When Bob Kramer decided it was time to make his own cutlery, he had no idea that his career turn would take him deep into the secret lives of knives. Now he’s established a reputation as one of the most revered bladesmiths in the world—playing David to the Goliath cutlery manufacturers of Germany and Japan.
Story by TODD OPPENHEIMER
Photography by MICHAEL MATISSE and MARTY NAKAYAMA
Since 2010, Kelly Carlisle has been breaking new ground—literally— for youngsters in East Oakland and beyond, using an urban farm to inspire them to engage with the world as curious citizens. “Part of my work,” she says, “is to make sure we expand their worldview.”
By WILL CALLAN
Driven primarily by health, Black vegan restaurateurs are creating plant-based versions of soul food that avoid meat, salty fats, and other bodily evildoers, while still retaining the succulence and rich memories of those beloved old family recipes. And in some cases, the turn to the vegan lifestyle is also turning some lives around.
By TERRY COLLINS
Fergus Garrett, one of the world’s preeminent gardening experts, talks about the art of making fine gardens, and fine gardeners. His tips are drawn from his years managing Great Dixter House & Gardens, the famously gorgeous and uncommonly diverse set of gardens that lie just outside London.
By THOMAS C. COOPER
Confined to our homes during the Covid-19 quarantine, many of us have realized this is an ideal time to start baking our own bread. The idea has spread so fast that stores are running out of flour and yeast. But fear not. Resources abound for how to make your own yeast, and even your own flour.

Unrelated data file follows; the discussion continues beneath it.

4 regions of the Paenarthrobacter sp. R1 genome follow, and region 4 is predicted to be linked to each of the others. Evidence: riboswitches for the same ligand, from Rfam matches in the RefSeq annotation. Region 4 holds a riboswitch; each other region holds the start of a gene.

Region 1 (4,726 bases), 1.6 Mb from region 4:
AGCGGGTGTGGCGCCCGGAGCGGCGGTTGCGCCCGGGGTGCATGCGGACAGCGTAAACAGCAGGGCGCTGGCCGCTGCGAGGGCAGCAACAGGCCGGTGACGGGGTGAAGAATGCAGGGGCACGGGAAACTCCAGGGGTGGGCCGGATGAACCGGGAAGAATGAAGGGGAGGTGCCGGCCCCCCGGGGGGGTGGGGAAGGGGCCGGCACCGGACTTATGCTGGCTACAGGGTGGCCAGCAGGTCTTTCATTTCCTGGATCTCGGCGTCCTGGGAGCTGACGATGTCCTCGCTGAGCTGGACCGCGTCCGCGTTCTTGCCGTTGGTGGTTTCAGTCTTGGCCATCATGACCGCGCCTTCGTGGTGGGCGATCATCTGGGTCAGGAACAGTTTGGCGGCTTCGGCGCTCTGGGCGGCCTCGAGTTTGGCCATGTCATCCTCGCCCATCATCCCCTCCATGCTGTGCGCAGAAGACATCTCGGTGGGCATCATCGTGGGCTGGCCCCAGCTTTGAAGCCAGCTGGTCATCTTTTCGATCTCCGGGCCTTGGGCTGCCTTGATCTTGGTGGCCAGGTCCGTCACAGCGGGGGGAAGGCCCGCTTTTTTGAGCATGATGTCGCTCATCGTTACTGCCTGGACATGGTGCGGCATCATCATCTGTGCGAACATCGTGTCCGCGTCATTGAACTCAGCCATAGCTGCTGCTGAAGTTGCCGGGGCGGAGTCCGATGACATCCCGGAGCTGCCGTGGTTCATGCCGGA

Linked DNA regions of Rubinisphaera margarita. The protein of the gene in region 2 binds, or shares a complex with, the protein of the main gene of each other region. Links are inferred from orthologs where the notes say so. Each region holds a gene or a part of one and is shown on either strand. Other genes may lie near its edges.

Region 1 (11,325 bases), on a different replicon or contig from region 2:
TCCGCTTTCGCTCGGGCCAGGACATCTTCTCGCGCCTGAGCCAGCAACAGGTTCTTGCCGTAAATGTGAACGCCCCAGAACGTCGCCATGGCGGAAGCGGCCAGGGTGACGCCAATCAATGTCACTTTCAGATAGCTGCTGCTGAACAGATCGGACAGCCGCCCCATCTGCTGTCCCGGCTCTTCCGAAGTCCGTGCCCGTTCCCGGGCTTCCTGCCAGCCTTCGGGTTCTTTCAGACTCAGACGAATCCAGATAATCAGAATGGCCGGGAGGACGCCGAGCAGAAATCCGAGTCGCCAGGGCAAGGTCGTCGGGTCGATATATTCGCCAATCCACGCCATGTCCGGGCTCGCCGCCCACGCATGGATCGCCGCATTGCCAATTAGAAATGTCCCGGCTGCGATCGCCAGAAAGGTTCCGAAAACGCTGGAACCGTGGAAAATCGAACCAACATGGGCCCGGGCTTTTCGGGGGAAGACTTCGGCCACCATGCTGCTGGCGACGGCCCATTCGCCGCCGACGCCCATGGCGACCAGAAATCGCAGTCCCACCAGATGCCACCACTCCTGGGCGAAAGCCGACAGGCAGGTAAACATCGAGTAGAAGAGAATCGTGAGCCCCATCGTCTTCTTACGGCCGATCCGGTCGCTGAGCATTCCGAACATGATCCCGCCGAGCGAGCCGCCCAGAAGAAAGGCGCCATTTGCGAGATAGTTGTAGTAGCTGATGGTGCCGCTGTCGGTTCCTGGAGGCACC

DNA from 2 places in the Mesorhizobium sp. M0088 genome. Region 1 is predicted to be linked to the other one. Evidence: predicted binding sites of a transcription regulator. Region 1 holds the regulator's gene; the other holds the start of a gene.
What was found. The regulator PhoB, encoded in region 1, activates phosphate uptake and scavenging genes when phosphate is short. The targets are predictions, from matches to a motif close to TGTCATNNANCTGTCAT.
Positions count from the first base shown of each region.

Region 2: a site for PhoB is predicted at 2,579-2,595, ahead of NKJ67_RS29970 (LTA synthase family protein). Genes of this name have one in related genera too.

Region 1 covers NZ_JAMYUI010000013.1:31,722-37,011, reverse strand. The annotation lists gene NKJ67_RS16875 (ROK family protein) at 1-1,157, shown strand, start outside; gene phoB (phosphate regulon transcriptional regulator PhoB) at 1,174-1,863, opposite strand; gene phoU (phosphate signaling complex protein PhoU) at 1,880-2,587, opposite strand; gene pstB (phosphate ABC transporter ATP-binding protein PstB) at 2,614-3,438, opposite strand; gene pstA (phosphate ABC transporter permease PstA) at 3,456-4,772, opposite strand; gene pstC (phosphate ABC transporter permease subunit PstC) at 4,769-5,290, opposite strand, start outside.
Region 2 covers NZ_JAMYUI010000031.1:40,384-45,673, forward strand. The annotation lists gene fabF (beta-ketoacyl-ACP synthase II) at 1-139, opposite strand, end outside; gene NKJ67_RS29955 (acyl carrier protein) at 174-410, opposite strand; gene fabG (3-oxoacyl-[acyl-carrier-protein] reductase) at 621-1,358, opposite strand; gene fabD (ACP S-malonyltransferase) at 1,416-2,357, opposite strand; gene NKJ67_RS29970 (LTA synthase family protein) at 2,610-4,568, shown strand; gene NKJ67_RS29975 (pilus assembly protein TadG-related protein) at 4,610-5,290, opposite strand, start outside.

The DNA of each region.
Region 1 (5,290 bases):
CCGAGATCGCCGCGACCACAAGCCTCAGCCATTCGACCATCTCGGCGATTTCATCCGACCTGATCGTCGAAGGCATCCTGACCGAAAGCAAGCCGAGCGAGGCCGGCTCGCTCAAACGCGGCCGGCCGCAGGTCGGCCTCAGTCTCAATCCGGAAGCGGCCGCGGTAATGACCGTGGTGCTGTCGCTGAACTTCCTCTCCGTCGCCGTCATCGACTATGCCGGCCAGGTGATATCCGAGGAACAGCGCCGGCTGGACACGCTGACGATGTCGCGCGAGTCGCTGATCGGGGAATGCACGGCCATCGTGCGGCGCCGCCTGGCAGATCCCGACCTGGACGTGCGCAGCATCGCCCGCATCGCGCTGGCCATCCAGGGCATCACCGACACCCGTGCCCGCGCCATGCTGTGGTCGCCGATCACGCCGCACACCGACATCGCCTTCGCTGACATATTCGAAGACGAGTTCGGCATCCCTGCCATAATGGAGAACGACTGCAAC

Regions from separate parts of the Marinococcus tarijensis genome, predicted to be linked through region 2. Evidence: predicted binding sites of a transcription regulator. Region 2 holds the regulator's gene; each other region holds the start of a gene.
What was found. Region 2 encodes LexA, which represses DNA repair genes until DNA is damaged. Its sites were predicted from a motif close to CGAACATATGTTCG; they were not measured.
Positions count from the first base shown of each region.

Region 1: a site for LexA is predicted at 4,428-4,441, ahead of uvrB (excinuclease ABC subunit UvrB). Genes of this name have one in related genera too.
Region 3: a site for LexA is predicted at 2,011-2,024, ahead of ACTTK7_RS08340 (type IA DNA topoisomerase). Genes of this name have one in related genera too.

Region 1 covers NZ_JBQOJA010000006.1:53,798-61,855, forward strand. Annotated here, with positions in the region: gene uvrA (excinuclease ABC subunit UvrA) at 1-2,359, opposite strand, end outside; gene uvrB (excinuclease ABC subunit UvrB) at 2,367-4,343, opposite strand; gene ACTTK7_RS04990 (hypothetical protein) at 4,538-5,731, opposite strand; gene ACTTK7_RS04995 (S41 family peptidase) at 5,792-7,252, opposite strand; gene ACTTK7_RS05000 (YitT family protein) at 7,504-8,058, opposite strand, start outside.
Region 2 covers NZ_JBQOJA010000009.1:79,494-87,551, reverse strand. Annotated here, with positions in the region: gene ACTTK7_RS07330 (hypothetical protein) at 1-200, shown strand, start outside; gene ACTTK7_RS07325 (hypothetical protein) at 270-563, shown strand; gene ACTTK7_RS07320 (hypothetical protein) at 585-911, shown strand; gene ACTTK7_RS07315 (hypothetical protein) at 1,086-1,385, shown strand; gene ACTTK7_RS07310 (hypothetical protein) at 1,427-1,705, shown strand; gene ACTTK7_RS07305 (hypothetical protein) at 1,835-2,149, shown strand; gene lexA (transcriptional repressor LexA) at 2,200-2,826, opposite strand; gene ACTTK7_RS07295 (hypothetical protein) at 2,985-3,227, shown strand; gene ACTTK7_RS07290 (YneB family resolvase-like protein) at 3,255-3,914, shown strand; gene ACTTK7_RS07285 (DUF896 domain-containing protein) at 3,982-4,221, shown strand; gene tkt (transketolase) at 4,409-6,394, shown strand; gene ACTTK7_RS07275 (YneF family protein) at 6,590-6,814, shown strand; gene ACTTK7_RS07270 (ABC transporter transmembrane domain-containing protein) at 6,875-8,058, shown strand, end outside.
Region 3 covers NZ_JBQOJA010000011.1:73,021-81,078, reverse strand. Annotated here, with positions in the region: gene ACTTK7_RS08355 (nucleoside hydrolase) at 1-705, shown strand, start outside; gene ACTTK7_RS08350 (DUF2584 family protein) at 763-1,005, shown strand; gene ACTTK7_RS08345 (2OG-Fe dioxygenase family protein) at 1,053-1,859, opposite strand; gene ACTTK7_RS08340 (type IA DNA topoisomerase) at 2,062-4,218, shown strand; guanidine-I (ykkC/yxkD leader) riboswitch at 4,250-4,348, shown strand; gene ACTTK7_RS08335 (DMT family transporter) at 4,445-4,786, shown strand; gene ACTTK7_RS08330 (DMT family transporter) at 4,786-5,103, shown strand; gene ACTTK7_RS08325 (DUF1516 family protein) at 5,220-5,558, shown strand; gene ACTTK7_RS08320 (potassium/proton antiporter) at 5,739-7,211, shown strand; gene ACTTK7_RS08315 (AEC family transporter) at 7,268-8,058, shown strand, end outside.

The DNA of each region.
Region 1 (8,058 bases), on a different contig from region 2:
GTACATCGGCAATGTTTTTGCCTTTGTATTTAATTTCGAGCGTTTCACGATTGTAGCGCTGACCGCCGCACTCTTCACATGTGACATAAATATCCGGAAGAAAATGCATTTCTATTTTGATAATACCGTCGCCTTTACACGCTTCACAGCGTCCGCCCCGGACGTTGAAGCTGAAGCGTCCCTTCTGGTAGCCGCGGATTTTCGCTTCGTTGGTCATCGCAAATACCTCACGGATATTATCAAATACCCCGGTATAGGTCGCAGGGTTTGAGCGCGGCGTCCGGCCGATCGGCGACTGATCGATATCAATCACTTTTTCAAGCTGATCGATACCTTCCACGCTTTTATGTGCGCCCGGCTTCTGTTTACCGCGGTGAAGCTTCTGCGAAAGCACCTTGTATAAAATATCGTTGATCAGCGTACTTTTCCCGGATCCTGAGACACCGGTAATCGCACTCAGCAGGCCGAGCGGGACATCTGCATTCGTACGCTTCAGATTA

By TODD OPPENHEIMER
Photos by ERIC WOLFINGER
For a brief time in the mid-1970s, a British economist named E.F. Schumacher changed the conversation across the Western world with a daring book entitled “Small Is Beautiful.” Schumacher argued that the push for endless growth was destroying the foundations of meaningful work, and it was doomed to fail. Although Schumacher died before he could develop his ideas, a center founded in his name has tried to continue his legacy. Might his message be even more timely today?
By BRYCE T. BAUER
The word artisanal has become so shopworn that it’s almost devoid of meaning. (To wit: we once saw a pizza outlet on the outskirts of a small town in northern France that was fashioned in the style of an ATM-kiosk under the following sign: “Artisanal Pizza.”) In stark contrast to this sorry state of affairs, we would like to suggest a few items for holiday shopping made by some of the masters we profiled in 2019.
By EDITORS OF CRAFTSMANSHIP QUARTERLY
While the United States and other prosperous countries have struggled to keep their honeybees alive, Greece—a country suffering from a decade of intense economic troubles—continues to produce what many consider the world’s finest honey. What’s the Greeks’ secret? And why can’t honey producers in wealthier countries keep up?
By ROB WATERS
Deep in San Francisco’s storied North Beach neighborhood, Jacqueline Margulis has been making soufflès for her café’s customers five nights a week for nearly 40 years. Our story—and mini-documentary—on the only restaurant in the U.S. that specializes solely on this challenging but famously scrumptious symbol of French cuisine.
Film by PHOEBE RUBIN
Story by TODD OPPENHEIMER